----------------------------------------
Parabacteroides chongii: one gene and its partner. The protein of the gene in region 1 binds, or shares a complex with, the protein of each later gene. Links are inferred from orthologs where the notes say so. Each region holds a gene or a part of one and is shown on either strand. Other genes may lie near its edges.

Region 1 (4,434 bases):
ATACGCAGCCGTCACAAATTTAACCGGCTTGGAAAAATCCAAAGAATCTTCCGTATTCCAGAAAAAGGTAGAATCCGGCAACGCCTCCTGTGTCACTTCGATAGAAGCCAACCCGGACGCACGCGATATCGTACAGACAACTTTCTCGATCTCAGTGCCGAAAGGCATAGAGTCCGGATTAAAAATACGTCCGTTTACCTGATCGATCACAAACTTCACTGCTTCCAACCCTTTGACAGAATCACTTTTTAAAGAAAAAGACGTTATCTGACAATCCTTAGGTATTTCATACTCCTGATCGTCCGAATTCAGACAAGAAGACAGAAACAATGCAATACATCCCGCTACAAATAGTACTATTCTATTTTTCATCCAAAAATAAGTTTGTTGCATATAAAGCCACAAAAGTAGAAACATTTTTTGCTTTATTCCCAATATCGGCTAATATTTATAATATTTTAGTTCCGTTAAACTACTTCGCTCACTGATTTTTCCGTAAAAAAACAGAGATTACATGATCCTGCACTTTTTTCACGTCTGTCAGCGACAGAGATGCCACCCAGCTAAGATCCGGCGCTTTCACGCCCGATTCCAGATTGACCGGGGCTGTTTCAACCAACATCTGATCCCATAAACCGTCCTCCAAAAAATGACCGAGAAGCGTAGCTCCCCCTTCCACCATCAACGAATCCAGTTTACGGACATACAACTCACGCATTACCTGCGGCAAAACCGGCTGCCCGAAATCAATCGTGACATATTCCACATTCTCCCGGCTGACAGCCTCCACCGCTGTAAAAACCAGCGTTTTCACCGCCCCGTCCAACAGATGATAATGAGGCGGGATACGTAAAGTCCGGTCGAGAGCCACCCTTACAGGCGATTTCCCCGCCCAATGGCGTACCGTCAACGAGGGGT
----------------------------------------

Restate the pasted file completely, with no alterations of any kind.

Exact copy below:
Parabacteroides chongii: one gene and its partner. The protein of the gene in region 1 binds, or shares a complex with, the protein of each later gene. Links are inferred from orthologs where the notes say so. Each region holds a gene or a part of one and is shown on either strand. Other genes may lie near its edges.

Region 1 (4,434 bases):
ATACGCAGCCGTCACAAATTTAACCGGCTTGGAAAAATCCAAAGAATCTTCCGTATTCCAGAAAAAGGTAGAATCCGGCAACGCCTCCTGTGTCACTTCGATAGAAGCCAACCCGGACGCACGCGATATCGTACAGACAACTTTCTCGATCTCAGTGCCGAAAGGCATAGAGTCCGGATTAAAAATACGTCCGTTTACCTGATCGATCACAAACTTCACTGCTTCCAACCCTTTGACAGAATCACTTTTTAAAGAAAAAGACGTTATCTGACAATCCTTAGGTATTTCATACTCCTGATCGTCCGAATTCAGACAAGAAGACAGAAACAATGCAATACATCCCGCTACAAATAGTACTATTCTATTTTTCATCCAAAAATAAGTTTGTTGCATATAAAGCCACAAAAGTAGAAACATTTTTTGCTTTATTCCCAATATCGGCTAATATTTATAATATTTTAGTTCCGTTAAACTACTTCGCTCACTGATTTTTCCGTAAAAAAACAGAGATTACATGATCCTGCACTTTTTTCACGTCTGTCAGCGACAGAGATGCCACCCAGCTAAGATCCGGCGCTTTCACGCCCGATTCCAGATTGACCGGGGCTGTTTCAACCAACATCTGATCCCATAAACCGTCCTCCAAAAAATGACCGAGAAGCGTAGCTCCCCCTTCCACCATCAACGAATCCAGTTTACGGACATACAACTCACGCATTACCTGCGGCAAAACCGGCTGCCCGAAATCAATCGTGACATATTCCACATTCTCCCGGCTGACAGCCTCCACCGCTGTAAAAACCAGCGTTTTCACCGCCCCGTCCAACAGATGATAATGAGGCGGGATACGTAAAGTCCGGTCGAGAGCCACCCTTACAGGCGATTTCCCCGCCCAATGGCGTACCGTCAACGAGGGGT